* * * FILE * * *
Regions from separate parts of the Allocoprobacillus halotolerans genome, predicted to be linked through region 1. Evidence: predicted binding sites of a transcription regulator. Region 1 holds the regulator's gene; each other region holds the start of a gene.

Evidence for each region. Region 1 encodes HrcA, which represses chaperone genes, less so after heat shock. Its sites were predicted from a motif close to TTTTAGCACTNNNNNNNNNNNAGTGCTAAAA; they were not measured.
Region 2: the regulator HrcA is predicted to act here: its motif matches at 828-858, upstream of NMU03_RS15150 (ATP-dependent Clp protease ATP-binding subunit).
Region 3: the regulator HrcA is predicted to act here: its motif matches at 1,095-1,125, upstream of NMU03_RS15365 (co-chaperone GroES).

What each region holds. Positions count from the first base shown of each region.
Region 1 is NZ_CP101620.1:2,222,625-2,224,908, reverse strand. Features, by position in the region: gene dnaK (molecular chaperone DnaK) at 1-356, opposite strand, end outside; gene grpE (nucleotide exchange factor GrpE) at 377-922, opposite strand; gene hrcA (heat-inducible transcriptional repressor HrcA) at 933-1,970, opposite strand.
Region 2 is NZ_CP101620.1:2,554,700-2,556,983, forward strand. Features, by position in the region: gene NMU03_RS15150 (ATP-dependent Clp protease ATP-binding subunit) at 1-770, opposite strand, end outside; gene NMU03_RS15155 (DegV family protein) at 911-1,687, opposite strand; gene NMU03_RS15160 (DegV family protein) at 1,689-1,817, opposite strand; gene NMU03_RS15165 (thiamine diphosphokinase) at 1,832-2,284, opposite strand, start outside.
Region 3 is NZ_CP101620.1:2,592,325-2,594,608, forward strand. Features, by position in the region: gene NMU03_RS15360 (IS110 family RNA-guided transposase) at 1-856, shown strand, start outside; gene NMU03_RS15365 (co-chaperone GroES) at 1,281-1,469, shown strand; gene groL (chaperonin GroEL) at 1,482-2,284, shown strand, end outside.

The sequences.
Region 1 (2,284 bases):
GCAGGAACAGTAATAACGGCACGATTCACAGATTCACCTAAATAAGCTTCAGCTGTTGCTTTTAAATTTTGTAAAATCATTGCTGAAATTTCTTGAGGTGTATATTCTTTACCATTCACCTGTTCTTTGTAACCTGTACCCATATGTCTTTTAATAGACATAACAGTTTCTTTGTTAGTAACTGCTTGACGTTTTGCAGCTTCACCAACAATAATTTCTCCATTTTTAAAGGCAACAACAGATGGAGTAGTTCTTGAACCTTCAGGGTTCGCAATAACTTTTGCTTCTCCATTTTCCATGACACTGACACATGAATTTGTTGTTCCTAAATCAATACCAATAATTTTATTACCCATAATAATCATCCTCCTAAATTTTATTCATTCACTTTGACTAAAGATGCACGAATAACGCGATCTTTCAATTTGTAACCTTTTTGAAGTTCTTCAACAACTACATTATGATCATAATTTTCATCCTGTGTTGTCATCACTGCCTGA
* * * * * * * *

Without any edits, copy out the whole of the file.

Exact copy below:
Regions from separate parts of the Allocoprobacillus halotolerans genome, predicted to be linked through region 1. Evidence: predicted binding sites of a transcription regulator. Region 1 holds the regulator's gene; each other region holds the start of a gene.

Evidence for each region. Region 1 encodes HrcA, which represses chaperone genes, less so after heat shock. Its sites were predicted from a motif close to TTTTAGCACTNNNNNNNNNNNAGTGCTAAAA; they were not measured.
Region 2: the regulator HrcA is predicted to act here: its motif matches at 828-858, upstream of NMU03_RS15150 (ATP-dependent Clp protease ATP-binding subunit).
Region 3: the regulator HrcA is predicted to act here: its motif matches at 1,095-1,125, upstream of NMU03_RS15365 (co-chaperone GroES).

What each region holds. Positions count from the first base shown of each region.
Region 1 is NZ_CP101620.1:2,222,625-2,224,908, reverse strand. Features, by position in the region: gene dnaK (molecular chaperone DnaK) at 1-356, opposite strand, end outside; gene grpE (nucleotide exchange factor GrpE) at 377-922, opposite strand; gene hrcA (heat-inducible transcriptional repressor HrcA) at 933-1,970, opposite strand.
Region 2 is NZ_CP101620.1:2,554,700-2,556,983, forward strand. Features, by position in the region: gene NMU03_RS15150 (ATP-dependent Clp protease ATP-binding subunit) at 1-770, opposite strand, end outside; gene NMU03_RS15155 (DegV family protein) at 911-1,687, opposite strand; gene NMU03_RS15160 (DegV family protein) at 1,689-1,817, opposite strand; gene NMU03_RS15165 (thiamine diphosphokinase) at 1,832-2,284, opposite strand, start outside.
Region 3 is NZ_CP101620.1:2,592,325-2,594,608, forward strand. Features, by position in the region: gene NMU03_RS15360 (IS110 family RNA-guided transposase) at 1-856, shown strand, start outside; gene NMU03_RS15365 (co-chaperone GroES) at 1,281-1,469, shown strand; gene groL (chaperonin GroEL) at 1,482-2,284, shown strand, end outside.

The sequences.
Region 1 (2,284 bases):
GCAGGAACAGTAATAACGGCACGATTCACAGATTCACCTAAATAAGCTTCAGCTGTTGCTTTTAAATTTTGTAAAATCATTGCTGAAATTTCTTGAGGTGTATATTCTTTACCATTCACCTGTTCTTTGTAACCTGTACCCATATGTCTTTTAATAGACATAACAGTTTCTTTGTTAGTAACTGCTTGACGTTTTGCAGCTTCACCAACAATAATTTCTCCATTTTTAAAGGCAACAACAGATGGAGTAGTTCTTGAACCTTCAGGGTTCGCAATAACTTTTGCTTCTCCATTTTCCATGACACTGACACATGAATTTGTTGTTCCTAAATCAATACCAATAATTTTATTACCCATAATAATCATCCTCCTAAATTTTATTCATTCACTTTGACTAAAGATGCACGAATAACGCGATCTTTCAATTTGTAACCTTTTTGAAGTTCTTCAACAACTACATTATGATCATAATTTTCATCCTGTGTTGTCATCACTGCCTGA